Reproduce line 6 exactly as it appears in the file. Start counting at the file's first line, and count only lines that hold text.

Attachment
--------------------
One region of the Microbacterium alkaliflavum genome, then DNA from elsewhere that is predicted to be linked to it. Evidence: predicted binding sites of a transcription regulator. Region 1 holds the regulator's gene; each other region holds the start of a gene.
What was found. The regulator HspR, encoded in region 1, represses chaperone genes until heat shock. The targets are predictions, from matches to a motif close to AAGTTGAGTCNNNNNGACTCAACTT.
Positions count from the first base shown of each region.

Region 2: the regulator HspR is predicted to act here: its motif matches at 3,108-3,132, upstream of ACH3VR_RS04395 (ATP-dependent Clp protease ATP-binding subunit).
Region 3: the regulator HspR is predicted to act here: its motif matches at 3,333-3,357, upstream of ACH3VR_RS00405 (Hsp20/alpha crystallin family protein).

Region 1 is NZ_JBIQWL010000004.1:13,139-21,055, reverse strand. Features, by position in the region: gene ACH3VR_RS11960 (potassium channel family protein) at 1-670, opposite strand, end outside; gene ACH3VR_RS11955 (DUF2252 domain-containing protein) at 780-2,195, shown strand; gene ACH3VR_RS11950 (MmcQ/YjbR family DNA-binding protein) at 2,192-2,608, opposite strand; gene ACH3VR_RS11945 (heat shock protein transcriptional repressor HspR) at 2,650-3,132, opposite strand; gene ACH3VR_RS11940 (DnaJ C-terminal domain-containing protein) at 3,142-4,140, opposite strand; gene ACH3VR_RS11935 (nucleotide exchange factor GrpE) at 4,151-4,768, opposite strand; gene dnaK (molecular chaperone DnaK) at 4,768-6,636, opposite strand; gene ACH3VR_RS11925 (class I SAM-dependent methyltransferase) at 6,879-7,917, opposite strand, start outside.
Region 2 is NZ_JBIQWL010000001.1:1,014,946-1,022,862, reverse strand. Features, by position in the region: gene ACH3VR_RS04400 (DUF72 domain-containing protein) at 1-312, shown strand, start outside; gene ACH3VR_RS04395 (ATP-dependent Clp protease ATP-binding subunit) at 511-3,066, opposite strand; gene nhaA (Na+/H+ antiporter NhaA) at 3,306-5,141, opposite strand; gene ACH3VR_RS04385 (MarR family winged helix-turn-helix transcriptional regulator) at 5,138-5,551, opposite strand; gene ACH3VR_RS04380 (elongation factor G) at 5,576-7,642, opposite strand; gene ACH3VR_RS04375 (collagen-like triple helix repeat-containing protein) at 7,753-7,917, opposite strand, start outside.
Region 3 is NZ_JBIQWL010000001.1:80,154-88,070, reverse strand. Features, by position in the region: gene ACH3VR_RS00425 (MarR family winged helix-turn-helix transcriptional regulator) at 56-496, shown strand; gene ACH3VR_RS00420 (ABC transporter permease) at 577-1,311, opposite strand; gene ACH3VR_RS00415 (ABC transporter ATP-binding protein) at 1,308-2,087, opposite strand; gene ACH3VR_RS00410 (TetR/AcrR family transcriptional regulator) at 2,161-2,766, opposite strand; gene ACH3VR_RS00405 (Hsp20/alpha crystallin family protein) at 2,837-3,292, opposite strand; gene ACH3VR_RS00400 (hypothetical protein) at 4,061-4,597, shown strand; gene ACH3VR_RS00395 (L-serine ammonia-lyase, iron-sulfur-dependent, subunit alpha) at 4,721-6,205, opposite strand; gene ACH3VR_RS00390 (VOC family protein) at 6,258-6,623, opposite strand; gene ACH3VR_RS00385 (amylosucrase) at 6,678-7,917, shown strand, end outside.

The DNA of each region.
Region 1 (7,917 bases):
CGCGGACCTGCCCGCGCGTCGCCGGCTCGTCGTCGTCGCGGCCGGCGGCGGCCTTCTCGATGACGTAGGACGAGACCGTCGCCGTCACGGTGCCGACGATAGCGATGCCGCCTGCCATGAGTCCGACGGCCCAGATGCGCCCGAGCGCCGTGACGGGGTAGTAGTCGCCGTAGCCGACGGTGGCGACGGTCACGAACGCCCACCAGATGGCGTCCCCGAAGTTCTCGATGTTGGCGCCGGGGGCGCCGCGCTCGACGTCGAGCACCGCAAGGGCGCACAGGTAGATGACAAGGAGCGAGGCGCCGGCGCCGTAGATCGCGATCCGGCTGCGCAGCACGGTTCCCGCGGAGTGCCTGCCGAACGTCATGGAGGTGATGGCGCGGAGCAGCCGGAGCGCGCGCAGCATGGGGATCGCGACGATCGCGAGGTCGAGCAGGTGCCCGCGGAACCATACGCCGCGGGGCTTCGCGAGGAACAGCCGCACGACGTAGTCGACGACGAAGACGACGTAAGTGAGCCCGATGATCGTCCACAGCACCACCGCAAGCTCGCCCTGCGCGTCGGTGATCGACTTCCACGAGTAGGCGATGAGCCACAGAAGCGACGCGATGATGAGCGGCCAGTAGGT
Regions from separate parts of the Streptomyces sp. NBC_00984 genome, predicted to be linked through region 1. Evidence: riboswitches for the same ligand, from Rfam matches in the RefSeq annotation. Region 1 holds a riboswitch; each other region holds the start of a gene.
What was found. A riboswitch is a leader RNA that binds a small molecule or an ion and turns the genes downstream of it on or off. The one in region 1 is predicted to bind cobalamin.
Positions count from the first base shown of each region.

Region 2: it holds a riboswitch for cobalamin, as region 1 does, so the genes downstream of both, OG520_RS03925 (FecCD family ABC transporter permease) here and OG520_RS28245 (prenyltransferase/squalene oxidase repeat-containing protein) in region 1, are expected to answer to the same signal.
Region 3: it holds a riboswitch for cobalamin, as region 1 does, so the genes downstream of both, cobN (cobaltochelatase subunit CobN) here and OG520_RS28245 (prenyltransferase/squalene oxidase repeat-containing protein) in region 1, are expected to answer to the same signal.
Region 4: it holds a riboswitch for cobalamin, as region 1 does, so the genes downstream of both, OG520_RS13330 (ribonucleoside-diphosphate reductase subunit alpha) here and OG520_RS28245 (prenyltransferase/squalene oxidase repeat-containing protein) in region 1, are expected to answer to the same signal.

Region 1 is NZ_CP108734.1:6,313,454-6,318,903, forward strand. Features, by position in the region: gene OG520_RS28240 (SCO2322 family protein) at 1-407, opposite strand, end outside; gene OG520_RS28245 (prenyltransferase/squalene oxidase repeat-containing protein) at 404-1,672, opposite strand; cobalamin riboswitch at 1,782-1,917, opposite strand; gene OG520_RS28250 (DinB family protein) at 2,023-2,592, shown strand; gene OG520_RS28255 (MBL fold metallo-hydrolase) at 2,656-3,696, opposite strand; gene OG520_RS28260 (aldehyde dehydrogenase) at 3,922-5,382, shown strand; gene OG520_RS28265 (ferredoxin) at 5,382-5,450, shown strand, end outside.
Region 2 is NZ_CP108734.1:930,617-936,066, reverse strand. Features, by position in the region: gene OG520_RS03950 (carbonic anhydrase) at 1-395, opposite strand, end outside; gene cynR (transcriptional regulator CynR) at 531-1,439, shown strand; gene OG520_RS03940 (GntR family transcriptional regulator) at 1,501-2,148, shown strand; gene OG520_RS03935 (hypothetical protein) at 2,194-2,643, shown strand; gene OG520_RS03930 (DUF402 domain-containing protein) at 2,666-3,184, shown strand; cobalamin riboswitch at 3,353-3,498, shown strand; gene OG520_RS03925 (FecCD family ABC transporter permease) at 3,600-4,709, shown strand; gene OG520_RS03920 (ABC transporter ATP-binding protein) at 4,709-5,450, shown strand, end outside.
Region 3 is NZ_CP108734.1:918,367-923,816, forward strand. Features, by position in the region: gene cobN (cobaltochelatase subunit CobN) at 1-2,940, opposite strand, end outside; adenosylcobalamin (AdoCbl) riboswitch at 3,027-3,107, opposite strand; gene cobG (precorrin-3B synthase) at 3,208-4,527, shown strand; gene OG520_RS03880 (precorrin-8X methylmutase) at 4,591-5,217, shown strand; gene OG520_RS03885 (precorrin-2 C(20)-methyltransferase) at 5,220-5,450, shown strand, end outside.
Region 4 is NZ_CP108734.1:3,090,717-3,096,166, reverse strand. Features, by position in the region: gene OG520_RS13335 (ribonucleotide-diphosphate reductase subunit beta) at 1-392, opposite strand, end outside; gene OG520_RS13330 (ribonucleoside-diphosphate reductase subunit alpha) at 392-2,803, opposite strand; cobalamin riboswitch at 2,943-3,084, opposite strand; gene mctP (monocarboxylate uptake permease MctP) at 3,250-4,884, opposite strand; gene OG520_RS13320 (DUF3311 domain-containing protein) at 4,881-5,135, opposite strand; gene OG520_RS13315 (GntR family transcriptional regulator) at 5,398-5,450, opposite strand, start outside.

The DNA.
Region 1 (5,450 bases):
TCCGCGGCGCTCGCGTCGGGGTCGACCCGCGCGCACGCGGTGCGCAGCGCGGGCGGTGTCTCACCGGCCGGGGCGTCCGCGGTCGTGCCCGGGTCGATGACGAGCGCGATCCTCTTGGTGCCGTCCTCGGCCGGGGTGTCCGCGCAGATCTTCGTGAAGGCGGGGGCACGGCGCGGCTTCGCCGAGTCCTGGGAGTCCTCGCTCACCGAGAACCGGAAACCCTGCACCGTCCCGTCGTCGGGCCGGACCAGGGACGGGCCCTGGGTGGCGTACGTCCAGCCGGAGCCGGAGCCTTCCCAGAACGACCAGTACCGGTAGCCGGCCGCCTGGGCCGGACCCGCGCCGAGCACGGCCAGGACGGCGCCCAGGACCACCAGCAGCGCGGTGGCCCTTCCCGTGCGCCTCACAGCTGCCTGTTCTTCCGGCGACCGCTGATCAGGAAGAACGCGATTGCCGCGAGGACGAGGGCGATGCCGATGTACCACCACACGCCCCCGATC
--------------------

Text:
Region 1 is NZ_JBIQWL010000004.1:13,139-21,055, reverse strand. Features, by position in the region: gene ACH3VR_RS11960 (potassium channel family protein) at 1-670, opposite strand, end outside; gene ACH3VR_RS11955 (DUF2252 domain-containing protein) at 780-2,195, shown strand; gene ACH3VR_RS11950 (MmcQ/YjbR family DNA-binding protein) at 2,192-2,608, opposite strand; gene ACH3VR_RS11945 (heat shock protein transcriptional repressor HspR) at 2,650-3,132, opposite strand; gene ACH3VR_RS11940 (DnaJ C-terminal domain-containing protein) at 3,142-4,140, opposite strand; gene ACH3VR_RS11935 (nucleotide exchange factor GrpE) at 4,151-4,768, opposite strand; gene dnaK (molecular chaperone DnaK) at 4,768-6,636, opposite strand; gene ACH3VR_RS11925 (class I SAM-dependent methyltransferase) at 6,879-7,917, opposite strand, start outside.